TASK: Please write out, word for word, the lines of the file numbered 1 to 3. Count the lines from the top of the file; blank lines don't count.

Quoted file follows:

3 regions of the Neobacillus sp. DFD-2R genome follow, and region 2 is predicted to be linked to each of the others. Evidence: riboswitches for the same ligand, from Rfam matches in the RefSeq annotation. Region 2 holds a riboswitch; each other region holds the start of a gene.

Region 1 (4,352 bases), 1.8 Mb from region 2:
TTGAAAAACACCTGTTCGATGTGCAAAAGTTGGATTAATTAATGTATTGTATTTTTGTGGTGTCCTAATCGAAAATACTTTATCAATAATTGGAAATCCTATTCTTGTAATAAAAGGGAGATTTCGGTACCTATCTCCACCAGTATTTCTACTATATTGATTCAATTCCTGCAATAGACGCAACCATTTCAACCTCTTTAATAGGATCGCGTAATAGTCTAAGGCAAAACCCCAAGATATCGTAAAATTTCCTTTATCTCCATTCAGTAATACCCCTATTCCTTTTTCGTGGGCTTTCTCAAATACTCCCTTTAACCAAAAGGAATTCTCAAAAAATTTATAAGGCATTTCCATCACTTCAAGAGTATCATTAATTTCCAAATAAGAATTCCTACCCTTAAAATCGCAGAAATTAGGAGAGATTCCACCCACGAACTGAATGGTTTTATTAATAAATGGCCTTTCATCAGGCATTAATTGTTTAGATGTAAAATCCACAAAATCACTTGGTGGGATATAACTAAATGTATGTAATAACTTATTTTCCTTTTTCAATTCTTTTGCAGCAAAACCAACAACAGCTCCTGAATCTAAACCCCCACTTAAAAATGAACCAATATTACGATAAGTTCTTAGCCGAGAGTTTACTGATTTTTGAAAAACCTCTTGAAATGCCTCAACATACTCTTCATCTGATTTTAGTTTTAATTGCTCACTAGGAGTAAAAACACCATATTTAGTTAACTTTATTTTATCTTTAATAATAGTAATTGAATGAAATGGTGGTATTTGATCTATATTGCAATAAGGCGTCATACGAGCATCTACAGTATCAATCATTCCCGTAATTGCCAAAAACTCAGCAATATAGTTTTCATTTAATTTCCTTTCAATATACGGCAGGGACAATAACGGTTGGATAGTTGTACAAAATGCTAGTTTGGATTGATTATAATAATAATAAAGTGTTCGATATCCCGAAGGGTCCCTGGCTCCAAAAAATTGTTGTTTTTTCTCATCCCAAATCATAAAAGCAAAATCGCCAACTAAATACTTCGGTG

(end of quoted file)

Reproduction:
3 regions of the Neobacillus sp. DFD-2R genome follow, and region 2 is predicted to be linked to each of the others. Evidence: riboswitches for the same ligand, from Rfam matches in the RefSeq annotation. Region 2 holds a riboswitch; each other region holds the start of a gene.

Region 1 (4,352 bases), 1.8 Mb from region 2:
TTGAAAAACACCTGTTCGATGTGCAAAAGTTGGATTAATTAATGTATTGTATTTTTGTGGTGTCCTAATCGAAAATACTTTATCAATAATTGGAAATCCTATTCTTGTAATAAAAGGGAGATTTCGGTACCTATCTCCACCAGTATTTCTACTATATTGATTCAATTCCTGCAATAGACGCAACCATTTCAACCTCTTTAATAGGATCGCGTAATAGTCTAAGGCAAAACCCCAAGATATCGTAAAATTTCCTTTATCTCCATTCAGTAATACCCCTATTCCTTTTTCGTGGGCTTTCTCAAATACTCCCTTTAACCAAAAGGAATTCTCAAAAAATTTATAAGGCATTTCCATCACTTCAAGAGTATCATTAATTTCCAAATAAGAATTCCTACCCTTAAAATCGCAGAAATTAGGAGAGATTCCACCCACGAACTGAATGGTTTTATTAATAAATGGCCTTTCATCAGGCATTAATTGTTTAGATGTAAAATCCACAAAATCACTTGGTGGGATATAACTAAATGTATGTAATAACTTATTTTCCTTTTTCAATTCTTTTGCAGCAAAACCAACAACAGCTCCTGAATCTAAACCCCCACTTAAAAATGAACCAATATTACGATAAGTTCTTAGCCGAGAGTTTACTGATTTTTGAAAAACCTCTTGAAATGCCTCAACATACTCTTCATCTGATTTTAGTTTTAATTGCTCACTAGGAGTAAAAACACCATATTTAGTTAACTTTATTTTATCTTTAATAATAGTAATTGAATGAAATGGTGGTATTTGATCTATATTGCAATAAGGCGTCATACGAGCATCTACAGTATCAATCATTCCCGTAATTGCCAAAAACTCAGCAATATAGTTTTCATTTAATTTCCTTTCAATATACGGCAGGGACAATAACGGTTGGATAGTTGTACAAAATGCTAGTTTGGATTGATTATAATAATAATAAAGTGTTCGATATCCCGAAGGGTCCCTGGCTCCAAAAAATTGTTGTTTTTTCTCATCCCAAATCATAAAAGCAAAATCGCCAACTAAATACTTCGGTG